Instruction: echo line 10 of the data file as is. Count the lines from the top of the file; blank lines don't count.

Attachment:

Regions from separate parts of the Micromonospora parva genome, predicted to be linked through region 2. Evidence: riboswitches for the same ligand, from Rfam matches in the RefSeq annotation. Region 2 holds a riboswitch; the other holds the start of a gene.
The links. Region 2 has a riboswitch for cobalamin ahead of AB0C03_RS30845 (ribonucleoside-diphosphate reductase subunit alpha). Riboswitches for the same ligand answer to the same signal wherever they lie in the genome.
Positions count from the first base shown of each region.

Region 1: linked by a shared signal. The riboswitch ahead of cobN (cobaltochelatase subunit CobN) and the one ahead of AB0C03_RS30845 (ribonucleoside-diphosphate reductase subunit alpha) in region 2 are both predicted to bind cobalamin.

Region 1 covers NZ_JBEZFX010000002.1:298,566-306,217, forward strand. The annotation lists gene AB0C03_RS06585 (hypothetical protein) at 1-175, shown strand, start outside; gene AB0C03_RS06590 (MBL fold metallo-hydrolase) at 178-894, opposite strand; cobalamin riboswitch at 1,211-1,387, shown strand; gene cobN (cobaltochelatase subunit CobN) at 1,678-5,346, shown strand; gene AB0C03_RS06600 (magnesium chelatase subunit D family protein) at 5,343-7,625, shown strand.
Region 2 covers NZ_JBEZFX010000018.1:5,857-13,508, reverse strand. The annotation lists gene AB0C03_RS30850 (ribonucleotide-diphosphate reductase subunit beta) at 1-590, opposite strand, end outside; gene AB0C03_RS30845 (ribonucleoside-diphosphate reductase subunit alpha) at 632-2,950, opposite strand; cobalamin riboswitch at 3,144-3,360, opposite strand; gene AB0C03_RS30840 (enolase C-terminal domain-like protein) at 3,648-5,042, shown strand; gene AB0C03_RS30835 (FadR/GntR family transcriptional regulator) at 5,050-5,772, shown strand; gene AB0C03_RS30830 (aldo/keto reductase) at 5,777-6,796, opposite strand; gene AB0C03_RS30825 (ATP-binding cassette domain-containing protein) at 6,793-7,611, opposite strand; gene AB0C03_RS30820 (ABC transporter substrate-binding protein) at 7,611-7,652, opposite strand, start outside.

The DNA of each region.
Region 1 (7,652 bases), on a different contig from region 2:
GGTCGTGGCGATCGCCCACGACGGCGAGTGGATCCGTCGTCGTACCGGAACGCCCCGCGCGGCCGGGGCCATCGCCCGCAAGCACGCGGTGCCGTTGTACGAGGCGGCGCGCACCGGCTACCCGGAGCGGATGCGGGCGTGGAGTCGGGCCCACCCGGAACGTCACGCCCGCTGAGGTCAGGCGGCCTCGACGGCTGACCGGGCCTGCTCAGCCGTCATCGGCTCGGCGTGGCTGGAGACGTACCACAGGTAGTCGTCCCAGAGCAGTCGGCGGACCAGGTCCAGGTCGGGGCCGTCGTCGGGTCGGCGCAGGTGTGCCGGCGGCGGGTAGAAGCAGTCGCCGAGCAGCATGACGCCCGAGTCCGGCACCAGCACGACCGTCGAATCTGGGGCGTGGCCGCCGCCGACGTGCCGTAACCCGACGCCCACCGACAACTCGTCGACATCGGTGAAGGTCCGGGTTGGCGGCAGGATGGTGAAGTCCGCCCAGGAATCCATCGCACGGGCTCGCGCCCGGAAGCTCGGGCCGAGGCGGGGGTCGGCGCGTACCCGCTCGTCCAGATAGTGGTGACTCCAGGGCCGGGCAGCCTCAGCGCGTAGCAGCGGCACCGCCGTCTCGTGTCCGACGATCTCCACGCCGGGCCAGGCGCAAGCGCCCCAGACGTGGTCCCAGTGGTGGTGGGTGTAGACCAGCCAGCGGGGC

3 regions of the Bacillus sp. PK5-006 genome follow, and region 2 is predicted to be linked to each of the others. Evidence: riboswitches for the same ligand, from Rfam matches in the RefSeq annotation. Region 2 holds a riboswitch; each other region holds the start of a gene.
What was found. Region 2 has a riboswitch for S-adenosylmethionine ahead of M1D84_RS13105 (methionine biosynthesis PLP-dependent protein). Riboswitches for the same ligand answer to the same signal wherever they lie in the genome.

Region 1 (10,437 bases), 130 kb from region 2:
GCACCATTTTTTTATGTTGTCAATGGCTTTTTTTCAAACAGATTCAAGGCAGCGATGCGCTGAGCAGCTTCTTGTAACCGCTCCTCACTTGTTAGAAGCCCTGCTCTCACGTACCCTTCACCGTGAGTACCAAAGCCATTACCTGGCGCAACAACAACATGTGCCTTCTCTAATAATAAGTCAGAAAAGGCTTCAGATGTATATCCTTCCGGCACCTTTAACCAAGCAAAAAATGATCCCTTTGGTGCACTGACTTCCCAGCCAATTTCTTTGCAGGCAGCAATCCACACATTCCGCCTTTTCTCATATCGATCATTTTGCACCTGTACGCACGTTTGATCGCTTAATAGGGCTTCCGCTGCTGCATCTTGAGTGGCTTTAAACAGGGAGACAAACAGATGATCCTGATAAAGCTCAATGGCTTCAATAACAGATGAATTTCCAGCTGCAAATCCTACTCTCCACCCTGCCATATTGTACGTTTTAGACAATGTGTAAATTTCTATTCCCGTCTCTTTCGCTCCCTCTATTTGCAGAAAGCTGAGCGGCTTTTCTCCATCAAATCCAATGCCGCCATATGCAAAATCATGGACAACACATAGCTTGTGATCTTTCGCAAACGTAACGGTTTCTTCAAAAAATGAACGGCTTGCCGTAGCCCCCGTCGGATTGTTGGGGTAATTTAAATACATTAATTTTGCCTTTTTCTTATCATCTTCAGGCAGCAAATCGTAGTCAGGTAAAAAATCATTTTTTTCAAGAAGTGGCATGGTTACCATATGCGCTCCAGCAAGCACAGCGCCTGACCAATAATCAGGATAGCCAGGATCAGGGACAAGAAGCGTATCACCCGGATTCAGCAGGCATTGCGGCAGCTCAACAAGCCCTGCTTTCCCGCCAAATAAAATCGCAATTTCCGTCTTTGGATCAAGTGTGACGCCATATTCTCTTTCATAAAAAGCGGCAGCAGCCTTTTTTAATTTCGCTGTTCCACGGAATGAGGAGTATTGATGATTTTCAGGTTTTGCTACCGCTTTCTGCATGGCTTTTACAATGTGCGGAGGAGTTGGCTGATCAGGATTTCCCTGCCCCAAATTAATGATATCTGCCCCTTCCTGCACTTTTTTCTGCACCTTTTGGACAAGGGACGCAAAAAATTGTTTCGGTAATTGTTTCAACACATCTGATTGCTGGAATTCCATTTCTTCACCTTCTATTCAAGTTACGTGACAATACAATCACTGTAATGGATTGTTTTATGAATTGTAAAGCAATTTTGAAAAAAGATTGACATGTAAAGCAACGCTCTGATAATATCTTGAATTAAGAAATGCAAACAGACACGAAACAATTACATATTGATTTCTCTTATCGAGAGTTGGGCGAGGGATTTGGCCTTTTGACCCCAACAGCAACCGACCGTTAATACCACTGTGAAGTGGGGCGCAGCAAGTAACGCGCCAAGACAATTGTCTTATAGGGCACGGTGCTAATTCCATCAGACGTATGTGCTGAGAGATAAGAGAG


3 regions of the Bacillus sp. PK5-006 genome follow, and region 2 is predicted to be linked to each of the others. Evidence: riboswitches for the same ligand, from Rfam matches in the RefSeq annotation. Region 2 holds a riboswitch; each other region holds the start of a gene.